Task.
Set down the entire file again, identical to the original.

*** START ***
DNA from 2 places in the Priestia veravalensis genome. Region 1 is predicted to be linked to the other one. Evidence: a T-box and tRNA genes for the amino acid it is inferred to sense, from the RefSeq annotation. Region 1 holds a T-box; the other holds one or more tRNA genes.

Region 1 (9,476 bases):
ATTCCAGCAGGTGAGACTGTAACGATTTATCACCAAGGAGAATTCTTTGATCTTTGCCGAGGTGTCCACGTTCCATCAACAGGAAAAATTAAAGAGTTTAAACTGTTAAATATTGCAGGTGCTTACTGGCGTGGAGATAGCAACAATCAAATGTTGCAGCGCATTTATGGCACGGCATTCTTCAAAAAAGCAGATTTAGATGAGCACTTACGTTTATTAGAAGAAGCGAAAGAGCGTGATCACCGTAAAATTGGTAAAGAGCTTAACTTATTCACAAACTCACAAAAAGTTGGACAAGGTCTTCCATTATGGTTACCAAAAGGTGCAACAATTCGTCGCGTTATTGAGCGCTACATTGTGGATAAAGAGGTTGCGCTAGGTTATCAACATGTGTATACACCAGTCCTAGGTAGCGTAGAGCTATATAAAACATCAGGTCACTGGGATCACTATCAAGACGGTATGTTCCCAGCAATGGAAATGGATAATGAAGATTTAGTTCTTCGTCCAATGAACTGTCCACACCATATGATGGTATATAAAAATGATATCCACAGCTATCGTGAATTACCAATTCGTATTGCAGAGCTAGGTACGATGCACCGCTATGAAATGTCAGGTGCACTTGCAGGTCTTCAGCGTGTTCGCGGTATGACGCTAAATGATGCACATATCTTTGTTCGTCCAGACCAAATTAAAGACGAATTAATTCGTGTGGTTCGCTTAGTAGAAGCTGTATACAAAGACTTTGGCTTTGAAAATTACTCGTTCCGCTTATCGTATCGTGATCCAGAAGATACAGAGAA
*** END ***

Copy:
DNA from 2 places in the Priestia veravalensis genome. Region 1 is predicted to be linked to the other one. Evidence: a T-box and tRNA genes for the amino acid it is inferred to sense, from the RefSeq annotation. Region 1 holds a T-box; the other holds one or more tRNA genes.

Region 1 (9,476 bases):
ATTCCAGCAGGTGAGACTGTAACGATTTATCACCAAGGAGAATTCTTTGATCTTTGCCGAGGTGTCCACGTTCCATCAACAGGAAAAATTAAAGAGTTTAAACTGTTAAATATTGCAGGTGCTTACTGGCGTGGAGATAGCAACAATCAAATGTTGCAGCGCATTTATGGCACGGCATTCTTCAAAAAAGCAGATTTAGATGAGCACTTACGTTTATTAGAAGAAGCGAAAGAGCGTGATCACCGTAAAATTGGTAAAGAGCTTAACTTATTCACAAACTCACAAAAAGTTGGACAAGGTCTTCCATTATGGTTACCAAAAGGTGCAACAATTCGTCGCGTTATTGAGCGCTACATTGTGGATAAAGAGGTTGCGCTAGGTTATCAACATGTGTATACACCAGTCCTAGGTAGCGTAGAGCTATATAAAACATCAGGTCACTGGGATCACTATCAAGACGGTATGTTCCCAGCAATGGAAATGGATAATGAAGATTTAGTTCTTCGTCCAATGAACTGTCCACACCATATGATGGTATATAAAAATGATATCCACAGCTATCGTGAATTACCAATTCGTATTGCAGAGCTAGGTACGATGCACCGCTATGAAATGTCAGGTGCACTTGCAGGTCTTCAGCGTGTTCGCGGTATGACGCTAAATGATGCACATATCTTTGTTCGTCCAGACCAAATTAAAGACGAATTAATTCGTGTGGTTCGCTTAGTAGAAGCTGTATACAAAGACTTTGGCTTTGAAAATTACTCGTTCCGCTTATCGTATCGTGATCCAGAAGATACAGAGAA